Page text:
9 GREATEST AFRICAN INNOVATORS IN ARTS AND SCIENCES
A Nigerian writer notable for his plays and poems, in 1986 Akinwande “Wole” Soyinka was the first African to be awarded the Nobel Prize in literature. Soyinka bases his writing on the mythology of his own Yoruba tribe and connects his plays to traditional African theater, dance, and music. Though he primarily considers himself a playwright, he has written novels and several volumes of poetry. After earning his doctorate in the United Kingdom, he worked at the Royal Court Theatre in London, where he wrote and produced plays. He later returned to Nigeria to study African drama, start an acting company, and teach literature and drama at the country’s universities.
Chimamanda Ngozi Adichie Nigerian-born Adichie is the author of three novels, most recently the critically acclaimed Americanah. The book describes the affecting journey of a Nigerian woman who takes her chances in America as an emigrant, not because of poverty or hunger in her homeland, but to escape what she calls the “oppressive lethargy of choicelessness.” The book is also a penetrating discourse on what it means to be black and how views of identity differ betweenAfrican Americans and American Africans.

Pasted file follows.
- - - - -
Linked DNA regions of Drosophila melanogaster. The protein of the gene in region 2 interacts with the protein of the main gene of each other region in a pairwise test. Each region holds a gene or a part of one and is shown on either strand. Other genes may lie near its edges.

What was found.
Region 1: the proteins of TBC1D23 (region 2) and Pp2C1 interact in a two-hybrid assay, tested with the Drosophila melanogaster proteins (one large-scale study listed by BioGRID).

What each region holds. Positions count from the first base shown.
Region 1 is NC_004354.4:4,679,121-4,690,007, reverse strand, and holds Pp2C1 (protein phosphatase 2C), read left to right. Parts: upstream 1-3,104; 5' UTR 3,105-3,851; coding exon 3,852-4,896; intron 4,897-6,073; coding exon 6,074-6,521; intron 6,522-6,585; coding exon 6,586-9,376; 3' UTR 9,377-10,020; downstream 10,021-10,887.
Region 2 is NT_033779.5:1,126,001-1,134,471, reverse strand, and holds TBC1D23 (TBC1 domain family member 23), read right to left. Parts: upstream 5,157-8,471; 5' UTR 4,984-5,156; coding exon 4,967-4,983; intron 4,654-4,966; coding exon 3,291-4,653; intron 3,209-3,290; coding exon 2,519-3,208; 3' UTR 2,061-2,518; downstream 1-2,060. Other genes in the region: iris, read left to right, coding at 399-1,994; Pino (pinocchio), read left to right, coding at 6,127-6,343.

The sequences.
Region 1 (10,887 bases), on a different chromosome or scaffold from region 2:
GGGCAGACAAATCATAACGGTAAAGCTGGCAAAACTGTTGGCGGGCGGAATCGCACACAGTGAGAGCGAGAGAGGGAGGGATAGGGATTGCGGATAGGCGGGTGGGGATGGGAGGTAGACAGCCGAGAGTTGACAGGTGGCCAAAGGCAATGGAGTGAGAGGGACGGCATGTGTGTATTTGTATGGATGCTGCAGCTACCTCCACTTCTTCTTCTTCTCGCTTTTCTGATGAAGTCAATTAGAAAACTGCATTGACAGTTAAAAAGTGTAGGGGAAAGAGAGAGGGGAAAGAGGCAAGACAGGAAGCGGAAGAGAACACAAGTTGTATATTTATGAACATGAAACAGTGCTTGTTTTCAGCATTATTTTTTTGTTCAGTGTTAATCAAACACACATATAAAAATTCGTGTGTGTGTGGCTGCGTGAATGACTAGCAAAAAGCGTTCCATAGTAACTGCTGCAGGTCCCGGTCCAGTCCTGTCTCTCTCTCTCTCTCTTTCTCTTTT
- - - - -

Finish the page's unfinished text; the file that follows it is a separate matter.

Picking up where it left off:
British-born, Ghanaian-American philosopher and writer Kwame Anthony Appiah has a range of intellectual pursuits that includes the history of ideas in Africa, moral and political theory, the philosophy of language and mind, and fiction writing. His nonfiction book, “The Honor Code: How Moral Revolutions Happen,” explores how a sense of honor can both perpetuate an abhorrent practice like slavery and bring about its end. After growing up in Ghana, Appiah earned his Ph.D. in the United Kingdom before moving to the United States to teach philosophy at Harvard, Duke, Princeton, and other universities.